The COVID-19 vaccination programme represents the largest rollout of any vaccine in history. Since the first vaccine against COVID-19 was administered in December 2020, over 6.9 billion doses are estimated to have been dispensed globally.
Behind every COVID-19 vaccine is a complex supply chain – and at every step of the distribution process, packaging has played a key role in the safe and secure delivery of vaccines for pharmaceutical giants including Pfizer, AstraZeneca, and Moderna, among others.
Since the outbreak of the pandemic, Packaging Europe has reported on the challenges and opportunities COVID-19 has posed for the packaging industry. Now almost two years on, we look back at the essential role of packaging in the rollout of the COVID-19 vaccine as the world attempts to turn the tide on the pandemic, as well as what challenges still lie ahead.
Primary packaging: the importance of a head start
For any vaccine, a glass vial is one of the most significant pieces of packaging – it cannot be transported, stored, or administered without it. “Having more people recognising that the primary packaging is an integral part of the drug product was rewarding and challenging at the same time,” says Jörg Döscher, VP of strategic marketing and innovation, and Fabian Stöcker, VP of global strategy and innovation, both at the glassmaking company SCHOTT.
For SCHOTT, one such reward was seeing its existing primary packaging technologies hit the ground running when the COVID-19 vaccination programme began. Invented over one hundred years ago, SCHOTT’s FIOLAX borosilicate glass tubing provides the basis for many of the vials used to store vaccines against COVID-19. One of its key properties is its ability to withstand temperatures as low as -200oC, meaning SCHOTT had no problem responding to the cold chain requirements of COVID-19 vaccines. For example, Pfizer BioNTech, currently the most widely used vaccine, must be stored in a freezer between temperatures of -60oC to -80oC.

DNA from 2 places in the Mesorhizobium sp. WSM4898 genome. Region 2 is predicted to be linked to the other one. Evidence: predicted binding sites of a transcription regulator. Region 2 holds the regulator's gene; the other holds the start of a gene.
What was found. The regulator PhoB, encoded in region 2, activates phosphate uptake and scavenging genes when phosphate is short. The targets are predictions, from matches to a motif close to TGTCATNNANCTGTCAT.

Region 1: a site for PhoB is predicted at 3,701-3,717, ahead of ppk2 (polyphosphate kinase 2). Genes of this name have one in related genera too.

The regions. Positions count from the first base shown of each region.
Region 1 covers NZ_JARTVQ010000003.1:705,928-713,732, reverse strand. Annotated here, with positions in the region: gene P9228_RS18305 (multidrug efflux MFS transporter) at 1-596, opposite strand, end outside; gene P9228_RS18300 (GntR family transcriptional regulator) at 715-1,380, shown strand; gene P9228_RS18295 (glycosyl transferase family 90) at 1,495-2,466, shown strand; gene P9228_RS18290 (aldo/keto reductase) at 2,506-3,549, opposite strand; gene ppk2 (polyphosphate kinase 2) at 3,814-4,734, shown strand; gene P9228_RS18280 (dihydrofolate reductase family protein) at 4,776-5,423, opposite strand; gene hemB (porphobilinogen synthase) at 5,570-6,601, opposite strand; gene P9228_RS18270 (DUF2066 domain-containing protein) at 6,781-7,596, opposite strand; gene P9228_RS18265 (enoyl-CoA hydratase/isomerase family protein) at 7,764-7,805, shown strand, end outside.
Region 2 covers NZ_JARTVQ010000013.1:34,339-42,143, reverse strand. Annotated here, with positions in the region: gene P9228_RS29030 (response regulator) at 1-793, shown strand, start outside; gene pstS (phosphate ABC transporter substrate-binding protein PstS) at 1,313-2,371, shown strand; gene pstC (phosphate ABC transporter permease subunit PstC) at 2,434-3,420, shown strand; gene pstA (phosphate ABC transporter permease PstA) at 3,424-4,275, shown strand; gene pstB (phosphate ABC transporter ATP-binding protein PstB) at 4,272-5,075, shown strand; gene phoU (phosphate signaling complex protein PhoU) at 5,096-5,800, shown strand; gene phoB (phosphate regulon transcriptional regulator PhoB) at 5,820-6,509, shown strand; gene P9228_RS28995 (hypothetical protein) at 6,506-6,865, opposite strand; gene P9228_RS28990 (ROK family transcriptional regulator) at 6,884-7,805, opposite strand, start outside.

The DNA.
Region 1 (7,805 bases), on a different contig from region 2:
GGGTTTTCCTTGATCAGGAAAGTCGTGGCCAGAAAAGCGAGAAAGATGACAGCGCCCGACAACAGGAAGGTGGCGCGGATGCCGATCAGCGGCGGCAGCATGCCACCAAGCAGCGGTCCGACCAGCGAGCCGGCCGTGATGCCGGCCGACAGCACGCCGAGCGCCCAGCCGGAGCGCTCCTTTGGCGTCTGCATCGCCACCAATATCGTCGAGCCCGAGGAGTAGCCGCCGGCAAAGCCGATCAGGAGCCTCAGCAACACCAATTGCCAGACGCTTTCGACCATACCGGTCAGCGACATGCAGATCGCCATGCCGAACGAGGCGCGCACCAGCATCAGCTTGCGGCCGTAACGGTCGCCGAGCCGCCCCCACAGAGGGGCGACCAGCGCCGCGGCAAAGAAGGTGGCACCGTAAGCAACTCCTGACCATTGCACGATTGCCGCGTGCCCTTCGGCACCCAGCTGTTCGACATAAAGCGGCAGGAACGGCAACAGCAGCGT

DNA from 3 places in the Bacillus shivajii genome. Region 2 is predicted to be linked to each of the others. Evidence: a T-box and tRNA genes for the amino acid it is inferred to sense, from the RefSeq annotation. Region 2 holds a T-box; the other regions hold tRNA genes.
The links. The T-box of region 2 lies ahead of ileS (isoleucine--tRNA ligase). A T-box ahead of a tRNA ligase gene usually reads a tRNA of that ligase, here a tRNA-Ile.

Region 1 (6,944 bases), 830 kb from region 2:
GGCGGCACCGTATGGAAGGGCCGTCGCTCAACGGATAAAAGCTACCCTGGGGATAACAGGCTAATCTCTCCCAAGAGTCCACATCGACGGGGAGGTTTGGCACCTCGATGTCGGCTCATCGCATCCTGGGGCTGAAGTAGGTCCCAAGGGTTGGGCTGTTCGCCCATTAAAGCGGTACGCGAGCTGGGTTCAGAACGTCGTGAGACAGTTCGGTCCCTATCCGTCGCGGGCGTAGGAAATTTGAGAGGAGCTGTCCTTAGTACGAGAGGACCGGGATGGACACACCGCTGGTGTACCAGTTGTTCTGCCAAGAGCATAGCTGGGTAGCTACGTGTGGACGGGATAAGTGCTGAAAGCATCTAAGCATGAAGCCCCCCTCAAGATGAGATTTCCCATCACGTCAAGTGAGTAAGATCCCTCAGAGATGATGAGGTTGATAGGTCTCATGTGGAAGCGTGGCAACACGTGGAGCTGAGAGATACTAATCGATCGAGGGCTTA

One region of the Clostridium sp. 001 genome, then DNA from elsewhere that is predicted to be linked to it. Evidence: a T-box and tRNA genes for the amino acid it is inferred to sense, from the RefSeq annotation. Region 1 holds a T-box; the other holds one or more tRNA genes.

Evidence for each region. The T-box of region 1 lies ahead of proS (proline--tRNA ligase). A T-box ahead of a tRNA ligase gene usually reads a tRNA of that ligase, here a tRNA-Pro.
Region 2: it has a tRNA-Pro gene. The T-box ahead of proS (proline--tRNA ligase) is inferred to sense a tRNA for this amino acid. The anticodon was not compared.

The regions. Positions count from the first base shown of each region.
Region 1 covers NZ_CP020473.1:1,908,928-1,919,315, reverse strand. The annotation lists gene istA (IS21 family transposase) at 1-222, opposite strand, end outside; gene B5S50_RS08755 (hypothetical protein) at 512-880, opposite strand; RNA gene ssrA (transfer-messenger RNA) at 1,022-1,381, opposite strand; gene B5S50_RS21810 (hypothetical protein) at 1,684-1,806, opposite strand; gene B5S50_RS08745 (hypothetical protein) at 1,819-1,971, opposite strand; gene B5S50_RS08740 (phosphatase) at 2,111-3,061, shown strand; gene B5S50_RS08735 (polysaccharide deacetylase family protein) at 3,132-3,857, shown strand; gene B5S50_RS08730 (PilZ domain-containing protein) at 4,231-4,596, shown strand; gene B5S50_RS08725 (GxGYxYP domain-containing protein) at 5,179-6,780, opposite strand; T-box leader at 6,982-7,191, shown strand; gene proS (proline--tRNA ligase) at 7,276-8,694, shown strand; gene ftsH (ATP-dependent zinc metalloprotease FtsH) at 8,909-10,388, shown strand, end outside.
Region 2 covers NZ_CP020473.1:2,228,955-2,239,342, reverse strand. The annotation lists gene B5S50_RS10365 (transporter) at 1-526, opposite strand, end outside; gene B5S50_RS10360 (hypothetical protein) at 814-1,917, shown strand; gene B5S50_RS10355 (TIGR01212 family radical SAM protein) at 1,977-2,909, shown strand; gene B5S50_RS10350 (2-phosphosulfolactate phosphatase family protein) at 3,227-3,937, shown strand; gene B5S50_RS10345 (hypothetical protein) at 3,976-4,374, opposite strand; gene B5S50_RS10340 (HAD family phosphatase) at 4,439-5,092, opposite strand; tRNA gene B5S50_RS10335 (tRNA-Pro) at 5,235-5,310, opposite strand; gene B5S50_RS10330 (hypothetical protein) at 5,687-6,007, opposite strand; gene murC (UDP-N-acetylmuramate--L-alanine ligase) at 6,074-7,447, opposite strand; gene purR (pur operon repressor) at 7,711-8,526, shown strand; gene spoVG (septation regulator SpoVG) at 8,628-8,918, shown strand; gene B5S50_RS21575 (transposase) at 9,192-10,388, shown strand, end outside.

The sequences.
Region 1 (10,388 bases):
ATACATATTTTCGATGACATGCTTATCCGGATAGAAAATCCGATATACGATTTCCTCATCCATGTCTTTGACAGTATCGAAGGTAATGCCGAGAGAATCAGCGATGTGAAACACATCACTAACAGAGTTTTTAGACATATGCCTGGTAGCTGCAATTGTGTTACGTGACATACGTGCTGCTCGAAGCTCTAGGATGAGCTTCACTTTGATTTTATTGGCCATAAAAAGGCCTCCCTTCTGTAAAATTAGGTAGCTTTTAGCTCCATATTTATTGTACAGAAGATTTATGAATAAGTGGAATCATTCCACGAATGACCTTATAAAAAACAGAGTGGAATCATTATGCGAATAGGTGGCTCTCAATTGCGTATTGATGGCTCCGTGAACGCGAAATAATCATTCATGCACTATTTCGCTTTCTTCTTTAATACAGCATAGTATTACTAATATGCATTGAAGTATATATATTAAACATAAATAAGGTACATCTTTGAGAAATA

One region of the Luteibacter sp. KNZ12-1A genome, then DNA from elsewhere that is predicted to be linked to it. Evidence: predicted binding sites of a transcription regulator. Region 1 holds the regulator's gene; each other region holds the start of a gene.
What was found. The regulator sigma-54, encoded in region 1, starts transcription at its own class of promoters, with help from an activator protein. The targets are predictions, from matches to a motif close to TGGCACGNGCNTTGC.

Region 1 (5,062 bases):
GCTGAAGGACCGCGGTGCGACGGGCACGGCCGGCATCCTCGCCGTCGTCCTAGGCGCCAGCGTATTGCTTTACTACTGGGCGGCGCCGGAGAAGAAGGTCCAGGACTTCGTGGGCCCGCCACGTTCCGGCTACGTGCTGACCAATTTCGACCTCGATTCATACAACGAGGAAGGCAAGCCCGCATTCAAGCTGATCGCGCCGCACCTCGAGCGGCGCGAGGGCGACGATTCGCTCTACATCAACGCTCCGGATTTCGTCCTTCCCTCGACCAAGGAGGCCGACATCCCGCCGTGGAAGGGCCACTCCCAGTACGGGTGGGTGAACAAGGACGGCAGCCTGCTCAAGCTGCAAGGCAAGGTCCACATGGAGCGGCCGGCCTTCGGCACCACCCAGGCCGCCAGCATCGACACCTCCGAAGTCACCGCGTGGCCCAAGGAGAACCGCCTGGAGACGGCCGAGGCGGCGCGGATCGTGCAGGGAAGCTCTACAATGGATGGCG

The sheer scale and urgency of the COVID-19 response, however, was likely to pose a challenge to even the most experienced suppliers of primary packaging. According to Döscher and Stöcker, “the main difference with responding to the pandemic is the starting point of commercial production”, which again provided challenges and opportunities. SCHOTT made the decision to produce vials while phase III clinical trials for COVID-19 vaccines – during which efficacy is tested on a large group of volunteer participants so that data can be submitted for approval – were still taking place, so that it would have “sufficient volumes at hand” as soon as authorisation was granted.
This approach was not without risks. In early 2020, SCHOTT and other glassmaking companies were declining offers from pharmaceutical companies in the nascent stages of vaccine development in case orders could not be filled later on, and so as not to withhold vials from other, guaranteed applications. After all, Döscher and Stöcker note that SCHOTT was mass producing 2 to 10ml vials, which COVID-19 vaccines were initially stored in, “in the range of millions of pieces” per day before the pandemic. However, SCHOTT ultimately relied on its “tried-and-true” borosilicate tubing to anticipate demand just before the market reflected it. This strategy appears to have paid off. The company’s “supply chain processes have proven fast and reliable even during pandemic times,” says Döscher and Stöcker.
But putting out the call to increase the manufacturing capacity of primary packaging is not the end of the story. While glass vials are designed to withstand cracks and scratches, how would they cope with production lines operating at an unprecedented scale as more and more vaccines were granted approval? Corning, another glassmaking company actively involved in the COVID-19 rollout, has developed a glass vial designed to address the issue of jams on fast-moving vaccine assembly lines that can occur when friction is created on the surface of borosilicate vials. Another pre-pandemic innovation, Corning’s Valor Glass has been in development since 2011 but proved invaluable for the COVID-19 vaccine rollout.
Corning’s Valor Glass solution is made from aluminosilicate, which is apparently ten times stronger than conventional borosilicate vials. The reduced friction properties of Valor Glasss means that vials are able slide past each other at high speeds on automated lines without sustaining damage, potentially doubling the pace of production. In recognition of Valor Glass’s potential in the COVID-19 vaccination programme, Corning was granted an initial investment of $204 million to scale production by the US government, and has been one of the key suppliers to Pfizer throughout the Pfizer BioNTech rollout.